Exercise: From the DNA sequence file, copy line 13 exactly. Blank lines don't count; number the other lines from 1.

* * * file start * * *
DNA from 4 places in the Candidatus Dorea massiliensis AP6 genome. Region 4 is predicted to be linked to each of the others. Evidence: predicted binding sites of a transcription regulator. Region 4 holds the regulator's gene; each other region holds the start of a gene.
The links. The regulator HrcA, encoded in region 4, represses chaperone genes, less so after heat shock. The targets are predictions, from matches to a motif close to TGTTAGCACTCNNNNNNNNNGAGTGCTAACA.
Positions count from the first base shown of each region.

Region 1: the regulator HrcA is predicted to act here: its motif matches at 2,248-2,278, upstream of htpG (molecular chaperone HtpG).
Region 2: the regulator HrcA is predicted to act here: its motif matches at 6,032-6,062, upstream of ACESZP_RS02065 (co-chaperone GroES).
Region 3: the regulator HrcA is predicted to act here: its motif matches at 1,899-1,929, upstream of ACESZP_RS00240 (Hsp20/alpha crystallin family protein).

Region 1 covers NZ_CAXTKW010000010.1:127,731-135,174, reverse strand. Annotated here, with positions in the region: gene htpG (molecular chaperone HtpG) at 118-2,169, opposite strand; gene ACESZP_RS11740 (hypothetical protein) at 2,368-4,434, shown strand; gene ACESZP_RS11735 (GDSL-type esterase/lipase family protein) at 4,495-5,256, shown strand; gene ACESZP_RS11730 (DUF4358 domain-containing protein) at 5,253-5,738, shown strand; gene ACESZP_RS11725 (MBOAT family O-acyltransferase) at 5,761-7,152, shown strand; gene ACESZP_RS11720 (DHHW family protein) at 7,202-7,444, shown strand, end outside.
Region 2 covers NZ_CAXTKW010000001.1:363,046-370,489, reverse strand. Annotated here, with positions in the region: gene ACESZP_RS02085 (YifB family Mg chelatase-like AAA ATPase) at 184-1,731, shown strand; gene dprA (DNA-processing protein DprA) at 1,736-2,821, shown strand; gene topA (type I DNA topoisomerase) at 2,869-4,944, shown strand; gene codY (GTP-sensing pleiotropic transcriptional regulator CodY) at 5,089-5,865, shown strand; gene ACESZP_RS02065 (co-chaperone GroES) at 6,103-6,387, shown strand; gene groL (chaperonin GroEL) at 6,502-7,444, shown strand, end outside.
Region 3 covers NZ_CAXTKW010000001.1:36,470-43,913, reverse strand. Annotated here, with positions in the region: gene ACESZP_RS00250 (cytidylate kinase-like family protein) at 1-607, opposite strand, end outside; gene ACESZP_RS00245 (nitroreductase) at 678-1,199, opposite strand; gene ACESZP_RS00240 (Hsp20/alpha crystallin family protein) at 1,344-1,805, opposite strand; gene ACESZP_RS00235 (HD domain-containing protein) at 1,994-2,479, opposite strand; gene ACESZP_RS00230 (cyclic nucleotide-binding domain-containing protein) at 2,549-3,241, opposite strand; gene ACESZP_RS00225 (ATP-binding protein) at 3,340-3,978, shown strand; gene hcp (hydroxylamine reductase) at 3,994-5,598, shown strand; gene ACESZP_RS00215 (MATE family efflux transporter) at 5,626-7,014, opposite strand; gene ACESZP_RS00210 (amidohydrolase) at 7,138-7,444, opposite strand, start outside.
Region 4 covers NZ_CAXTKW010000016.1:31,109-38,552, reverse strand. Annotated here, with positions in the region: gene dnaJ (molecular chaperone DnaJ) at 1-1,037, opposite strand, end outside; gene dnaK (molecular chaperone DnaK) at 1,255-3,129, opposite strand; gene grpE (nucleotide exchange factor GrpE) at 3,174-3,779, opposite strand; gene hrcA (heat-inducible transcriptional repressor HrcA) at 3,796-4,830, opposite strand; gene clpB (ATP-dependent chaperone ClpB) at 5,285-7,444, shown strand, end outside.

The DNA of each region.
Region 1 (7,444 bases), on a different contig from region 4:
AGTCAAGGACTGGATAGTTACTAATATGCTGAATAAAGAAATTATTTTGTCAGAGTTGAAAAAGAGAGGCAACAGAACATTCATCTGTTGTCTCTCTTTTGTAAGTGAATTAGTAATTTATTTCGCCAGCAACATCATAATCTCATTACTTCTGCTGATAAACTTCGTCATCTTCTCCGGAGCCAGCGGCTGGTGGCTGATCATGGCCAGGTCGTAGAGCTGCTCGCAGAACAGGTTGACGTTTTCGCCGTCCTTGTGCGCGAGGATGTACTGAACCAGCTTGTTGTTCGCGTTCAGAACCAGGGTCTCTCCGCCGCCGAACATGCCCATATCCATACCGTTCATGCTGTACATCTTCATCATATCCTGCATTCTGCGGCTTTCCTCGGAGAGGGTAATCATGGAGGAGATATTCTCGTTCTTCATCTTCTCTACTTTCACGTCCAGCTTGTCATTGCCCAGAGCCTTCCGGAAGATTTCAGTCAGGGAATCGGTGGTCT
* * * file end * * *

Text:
AGTCAAGGACTGGATAGTTACTAATATGCTGAATAAAGAAATTATTTTGTCAGAGTTGAAAAAGAGAGGCAACAGAACATTCATCTGTTGTCTCTCTTTTGTAAGTGAATTAGTAATTTATTTCGCCAGCAACATCATAATCTCATTACTTCTGCTGATAAACTTCGTCATCTTCTCCGGAGCCAGCGGCTGGTGGCTGATCATGGCCAGGTCGTAGAGCTGCTCGCAGAACAGGTTGACGTTTTCGCCGTCCTTGTGCGCGAGGATGTACTGAACCAGCTTGTTGTTCGCGTTCAGAACCAGGGTCTCTCCGCCGCCGAACATGCCCATATCCATACCGTTCATGCTGTACATCTTCATCATATCCTGCATTCTGCGGCTTTCCTCGGAGAGGGTAATCATGGAGGAGATATTCTCGTTCTTCATCTTCTCTACTTTCACGTCCAGCTTGTCATTGCCCAGAGCCTTCCGGAAGATTTCAGTCAGGGAATCGGTGGTCT